Most Recent Ethics Corner & Practical Ethics Articles
Dear Ethics Committee:
My office recently upgraded its email service. I have started receiving daily briefing emails from the new smart assistant that is incorporated into it. They can be helpful in reminding me to get back to someone. But they also contain direct quotes from my emails, including client emails. This seems like an intrusion on my obligation to maintain client confidentiality, but I am unsure. What are my ethical obligations under these circumstances?
You are correct to be cautious. Under N.H. R. of Prof. Cond. R. 1.1, attorneys have an ethical obligation to understand the risks and advantages associated with technology they use in their practice. Our New Hampshire Rule imposes a broader requirement than the corresponding ABA Model Rule. It is incumbent on you to understand how your information technology products are treating your clients’ confidential information. This can be a time consuming and complicated process. It also requires constant vigilance. These information technology products can include e-mail services, virtual assistants, and smart devices.
Protecting a client’s confidential information is the core of the attorney-client relationship. N.H. R. of Prof. Cond. R. 1.6(c) states that a lawyer “shall make reasonable efforts to prevent the inadvertent or unauthorized disclosure of, or unauthorized access to, information relating to the representation of a client.” When determining what factors guide an attorney’s determination of reasonable efforts, the attorney should consider: “the sensitivity of the information, the likelihood of disclosure if additional safeguards are not employed, the cost of employing additional safeguards, the difficulty of implementing the safeguards, and the extent to which the safeguards adversely affect the lawyer’s ability to represent clients.” ABA Comment  to Model Rule 1.6; see also ABA Formal Op. 477R, June 2017. You should engage in a “fact-based analysis” using these factors as a guide to determine what “reasonable efforts” are appropriate.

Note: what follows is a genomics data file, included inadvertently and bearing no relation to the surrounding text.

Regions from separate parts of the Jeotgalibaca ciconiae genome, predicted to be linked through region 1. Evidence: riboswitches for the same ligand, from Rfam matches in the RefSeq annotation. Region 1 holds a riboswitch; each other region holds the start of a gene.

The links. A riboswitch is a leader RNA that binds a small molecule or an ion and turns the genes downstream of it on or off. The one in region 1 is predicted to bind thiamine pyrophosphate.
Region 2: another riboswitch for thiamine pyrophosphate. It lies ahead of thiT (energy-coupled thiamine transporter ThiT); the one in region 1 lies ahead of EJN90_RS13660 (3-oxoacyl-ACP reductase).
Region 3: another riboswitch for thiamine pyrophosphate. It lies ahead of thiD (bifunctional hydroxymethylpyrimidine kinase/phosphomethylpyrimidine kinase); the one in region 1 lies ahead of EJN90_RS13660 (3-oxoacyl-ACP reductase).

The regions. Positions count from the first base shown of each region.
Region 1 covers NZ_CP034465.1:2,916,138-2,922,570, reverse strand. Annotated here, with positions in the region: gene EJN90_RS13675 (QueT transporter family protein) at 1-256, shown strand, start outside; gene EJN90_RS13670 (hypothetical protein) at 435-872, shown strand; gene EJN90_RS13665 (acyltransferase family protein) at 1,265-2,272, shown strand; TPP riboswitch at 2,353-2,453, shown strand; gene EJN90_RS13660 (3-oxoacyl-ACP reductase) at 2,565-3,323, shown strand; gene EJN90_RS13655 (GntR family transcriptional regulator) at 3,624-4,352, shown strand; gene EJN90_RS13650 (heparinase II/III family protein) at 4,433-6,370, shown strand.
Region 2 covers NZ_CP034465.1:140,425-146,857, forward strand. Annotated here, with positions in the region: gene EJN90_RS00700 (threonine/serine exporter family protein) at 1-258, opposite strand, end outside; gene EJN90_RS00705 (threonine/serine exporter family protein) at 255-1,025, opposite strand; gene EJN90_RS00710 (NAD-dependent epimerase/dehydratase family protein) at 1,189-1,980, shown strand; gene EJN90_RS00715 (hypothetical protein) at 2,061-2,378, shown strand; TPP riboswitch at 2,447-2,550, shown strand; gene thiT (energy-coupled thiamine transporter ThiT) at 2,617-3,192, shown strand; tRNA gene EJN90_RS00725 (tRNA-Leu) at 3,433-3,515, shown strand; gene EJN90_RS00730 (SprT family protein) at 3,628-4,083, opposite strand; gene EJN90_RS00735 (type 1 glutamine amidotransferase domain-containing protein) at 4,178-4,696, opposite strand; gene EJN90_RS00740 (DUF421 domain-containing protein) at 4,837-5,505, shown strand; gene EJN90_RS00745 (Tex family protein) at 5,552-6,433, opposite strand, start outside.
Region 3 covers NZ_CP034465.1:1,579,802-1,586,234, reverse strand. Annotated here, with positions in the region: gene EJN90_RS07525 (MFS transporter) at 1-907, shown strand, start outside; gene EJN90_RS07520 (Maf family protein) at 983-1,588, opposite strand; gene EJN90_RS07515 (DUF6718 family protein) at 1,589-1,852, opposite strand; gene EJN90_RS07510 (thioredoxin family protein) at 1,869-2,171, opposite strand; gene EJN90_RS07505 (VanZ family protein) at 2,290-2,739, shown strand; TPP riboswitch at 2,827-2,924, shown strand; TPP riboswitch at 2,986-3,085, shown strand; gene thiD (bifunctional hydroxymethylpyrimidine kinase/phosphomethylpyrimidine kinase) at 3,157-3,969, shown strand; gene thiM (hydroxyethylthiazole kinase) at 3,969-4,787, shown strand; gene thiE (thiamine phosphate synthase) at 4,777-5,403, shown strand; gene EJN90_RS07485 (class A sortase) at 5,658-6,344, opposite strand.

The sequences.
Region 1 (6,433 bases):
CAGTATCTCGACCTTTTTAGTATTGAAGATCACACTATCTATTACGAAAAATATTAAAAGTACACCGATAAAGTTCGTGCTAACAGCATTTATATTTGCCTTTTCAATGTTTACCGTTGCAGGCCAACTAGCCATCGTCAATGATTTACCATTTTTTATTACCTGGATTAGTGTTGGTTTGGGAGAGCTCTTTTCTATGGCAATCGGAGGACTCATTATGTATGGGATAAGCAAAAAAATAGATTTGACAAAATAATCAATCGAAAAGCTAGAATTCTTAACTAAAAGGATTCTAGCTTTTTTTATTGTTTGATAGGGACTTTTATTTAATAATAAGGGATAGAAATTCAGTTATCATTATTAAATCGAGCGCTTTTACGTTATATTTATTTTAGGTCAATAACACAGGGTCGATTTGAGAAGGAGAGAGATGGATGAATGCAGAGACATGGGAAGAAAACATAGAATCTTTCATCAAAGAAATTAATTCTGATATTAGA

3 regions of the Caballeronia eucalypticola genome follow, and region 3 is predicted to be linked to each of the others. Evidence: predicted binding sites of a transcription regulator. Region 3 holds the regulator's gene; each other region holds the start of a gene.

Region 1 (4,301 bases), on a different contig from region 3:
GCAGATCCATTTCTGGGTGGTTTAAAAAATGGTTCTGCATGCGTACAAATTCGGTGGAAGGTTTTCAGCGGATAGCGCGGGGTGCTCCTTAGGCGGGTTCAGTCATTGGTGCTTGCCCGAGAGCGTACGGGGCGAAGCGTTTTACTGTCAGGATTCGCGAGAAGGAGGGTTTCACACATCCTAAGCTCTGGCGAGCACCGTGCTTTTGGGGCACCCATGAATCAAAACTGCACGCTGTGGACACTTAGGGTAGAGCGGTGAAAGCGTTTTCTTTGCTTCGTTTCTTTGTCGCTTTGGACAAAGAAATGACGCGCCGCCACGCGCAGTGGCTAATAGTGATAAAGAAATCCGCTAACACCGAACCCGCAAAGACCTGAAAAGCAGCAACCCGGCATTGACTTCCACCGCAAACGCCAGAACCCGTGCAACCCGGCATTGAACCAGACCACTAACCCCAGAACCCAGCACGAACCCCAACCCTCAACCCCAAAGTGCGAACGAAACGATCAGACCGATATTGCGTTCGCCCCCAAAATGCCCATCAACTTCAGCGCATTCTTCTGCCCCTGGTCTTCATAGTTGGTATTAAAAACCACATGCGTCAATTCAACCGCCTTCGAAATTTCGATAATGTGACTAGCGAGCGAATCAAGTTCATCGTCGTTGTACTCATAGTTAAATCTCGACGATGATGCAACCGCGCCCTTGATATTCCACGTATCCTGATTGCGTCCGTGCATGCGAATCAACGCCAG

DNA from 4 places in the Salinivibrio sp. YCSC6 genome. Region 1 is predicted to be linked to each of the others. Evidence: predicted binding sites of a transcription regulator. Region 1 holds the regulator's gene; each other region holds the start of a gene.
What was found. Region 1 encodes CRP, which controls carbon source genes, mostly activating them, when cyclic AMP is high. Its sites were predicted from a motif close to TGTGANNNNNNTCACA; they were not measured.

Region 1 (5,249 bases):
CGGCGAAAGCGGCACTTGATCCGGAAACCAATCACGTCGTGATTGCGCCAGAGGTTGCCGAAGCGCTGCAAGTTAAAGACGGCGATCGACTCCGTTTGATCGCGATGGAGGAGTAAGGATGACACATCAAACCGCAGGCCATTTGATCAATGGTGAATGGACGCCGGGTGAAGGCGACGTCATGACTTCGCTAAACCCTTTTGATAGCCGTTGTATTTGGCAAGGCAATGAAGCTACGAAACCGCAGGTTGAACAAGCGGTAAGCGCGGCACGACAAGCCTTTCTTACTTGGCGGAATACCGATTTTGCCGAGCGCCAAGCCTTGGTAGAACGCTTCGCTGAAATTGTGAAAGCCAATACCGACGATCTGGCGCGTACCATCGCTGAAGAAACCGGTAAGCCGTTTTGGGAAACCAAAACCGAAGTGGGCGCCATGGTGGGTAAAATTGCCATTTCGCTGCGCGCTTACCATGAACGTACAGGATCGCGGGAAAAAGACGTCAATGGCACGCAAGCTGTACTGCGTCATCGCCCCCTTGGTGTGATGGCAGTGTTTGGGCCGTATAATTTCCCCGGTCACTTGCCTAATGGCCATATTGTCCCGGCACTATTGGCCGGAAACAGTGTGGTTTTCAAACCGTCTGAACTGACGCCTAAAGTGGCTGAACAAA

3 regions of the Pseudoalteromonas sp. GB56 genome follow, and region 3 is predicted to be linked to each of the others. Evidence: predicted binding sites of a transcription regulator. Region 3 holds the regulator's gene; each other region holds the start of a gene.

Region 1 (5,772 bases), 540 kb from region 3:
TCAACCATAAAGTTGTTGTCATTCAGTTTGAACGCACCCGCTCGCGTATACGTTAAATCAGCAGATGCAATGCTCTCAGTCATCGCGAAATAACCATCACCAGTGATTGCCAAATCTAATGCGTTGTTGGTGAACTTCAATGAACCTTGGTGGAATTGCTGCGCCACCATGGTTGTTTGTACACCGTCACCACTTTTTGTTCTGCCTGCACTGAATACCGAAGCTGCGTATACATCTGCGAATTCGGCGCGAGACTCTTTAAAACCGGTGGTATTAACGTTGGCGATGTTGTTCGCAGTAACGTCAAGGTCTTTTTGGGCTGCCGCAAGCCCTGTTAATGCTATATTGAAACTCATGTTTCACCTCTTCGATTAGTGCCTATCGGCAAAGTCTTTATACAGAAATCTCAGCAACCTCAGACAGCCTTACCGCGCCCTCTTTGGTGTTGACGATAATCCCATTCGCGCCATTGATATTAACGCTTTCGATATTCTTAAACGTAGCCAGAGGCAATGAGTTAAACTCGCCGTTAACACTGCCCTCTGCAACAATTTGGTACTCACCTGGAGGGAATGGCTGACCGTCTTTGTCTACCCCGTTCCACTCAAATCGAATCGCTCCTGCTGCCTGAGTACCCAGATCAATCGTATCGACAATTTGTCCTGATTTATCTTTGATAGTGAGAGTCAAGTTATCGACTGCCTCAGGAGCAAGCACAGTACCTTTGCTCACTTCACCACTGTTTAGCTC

In some cases, particularly where highly sensitive data is involved, you should consider obtaining informed consent from the client. N.H. Bar Ethics Op. 2012-13/04. An attorney may “reveal information relating to the representation of a client” when that client provides informed consent. N.H. R. of Prof. Cond. R. 1.6(a). Depending upon the circumstances, you might incorporate this into a new or revised client agreement.
Turning back to your specific example, you would be wise to consider disabling the feature. The ABA has recently suggested that lawyers “should disable the listening capability or devices or services such as smart speakers, virtual assistants, and other listening-enabled devices while communicating about client matters.” ABA Formal Op. 498, March 2021. With the increase in decentralized and remote offices, your personal space may start physically or “virtually” overlapping with your workspace. You should examine whether and to what extent your personal space may contain information technology products exposed to your client’s confidential information.
Information technology products and smart devices are useful and can make certain tasks easier and more efficient. They can make the legal services we provide more cost effective and more accessible. This is in our clients’ interests. But these advantages do not come without risks. It is your duty to be aware of the benefits and risks of the information technology products you use and to make reasonable efforts to avoid the improper disclosure of client confidential information.
This Ethics Corner Article was submitted for publication to the NHBA Board of Governors at its May 20, 2021 Meeting. The Ethics Committee provides general guidance on the New Hampshire Rules of Professional Conduct and publishes brief commentaries in the Bar News and other NHBA media outlets. New Hampshire lawyers may contact the Committee for confidential and informal guidance on their own prospective conduct or to suggest topics for Ethics Corner commentaries by emailing: Robin E. Knippers at email@example.com.